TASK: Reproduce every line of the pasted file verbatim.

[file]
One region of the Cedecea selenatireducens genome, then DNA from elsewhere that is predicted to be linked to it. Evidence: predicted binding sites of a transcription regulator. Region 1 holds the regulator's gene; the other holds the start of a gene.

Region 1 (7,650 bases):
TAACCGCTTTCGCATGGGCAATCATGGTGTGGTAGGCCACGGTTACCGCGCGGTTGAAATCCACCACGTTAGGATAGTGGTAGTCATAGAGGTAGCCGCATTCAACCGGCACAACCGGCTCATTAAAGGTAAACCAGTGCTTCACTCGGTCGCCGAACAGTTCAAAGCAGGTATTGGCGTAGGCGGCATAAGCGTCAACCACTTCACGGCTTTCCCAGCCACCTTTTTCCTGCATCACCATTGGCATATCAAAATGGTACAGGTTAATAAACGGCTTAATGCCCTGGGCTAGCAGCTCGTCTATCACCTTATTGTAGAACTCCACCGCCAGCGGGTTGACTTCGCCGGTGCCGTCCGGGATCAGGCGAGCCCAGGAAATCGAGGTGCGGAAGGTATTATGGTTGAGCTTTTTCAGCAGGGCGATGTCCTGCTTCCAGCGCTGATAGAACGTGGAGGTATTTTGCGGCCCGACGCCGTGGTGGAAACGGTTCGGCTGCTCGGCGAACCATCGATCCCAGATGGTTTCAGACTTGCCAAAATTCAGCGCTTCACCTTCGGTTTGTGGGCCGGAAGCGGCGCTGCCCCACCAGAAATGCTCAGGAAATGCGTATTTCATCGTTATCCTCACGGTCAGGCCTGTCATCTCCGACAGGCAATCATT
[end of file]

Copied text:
One region of the Cedecea selenatireducens genome, then DNA from elsewhere that is predicted to be linked to it. Evidence: predicted binding sites of a transcription regulator. Region 1 holds the regulator's gene; the other holds the start of a gene.

Region 1 (7,650 bases):
TAACCGCTTTCGCATGGGCAATCATGGTGTGGTAGGCCACGGTTACCGCGCGGTTGAAATCCACCACGTTAGGATAGTGGTAGTCATAGAGGTAGCCGCATTCAACCGGCACAACCGGCTCATTAAAGGTAAACCAGTGCTTCACTCGGTCGCCGAACAGTTCAAAGCAGGTATTGGCGTAGGCGGCATAAGCGTCAACCACTTCACGGCTTTCCCAGCCACCTTTTTCCTGCATCACCATTGGCATATCAAAATGGTACAGGTTAATAAACGGCTTAATGCCCTGGGCTAGCAGCTCGTCTATCACCTTATTGTAGAACTCCACCGCCAGCGGGTTGACTTCGCCGGTGCCGTCCGGGATCAGGCGAGCCCAGGAAATCGAGGTGCGGAAGGTATTATGGTTGAGCTTTTTCAGCAGGGCGATGTCCTGCTTCCAGCGCTGATAGAACGTGGAGGTATTTTGCGGCCCGACGCCGTGGTGGAAACGGTTCGGCTGCTCGGCGAACCATCGATCCCAGATGGTTTCAGACTTGCCAAAATTCAGCGCTTCACCTTCGGTTTGTGGGCCGGAAGCGGCGCTGCCCCACCAGAAATGCTCAGGAAATGCGTATTTCATCGTTATCCTCACGGTCAGGCCTGTCATCTCCGACAGGCAATCATT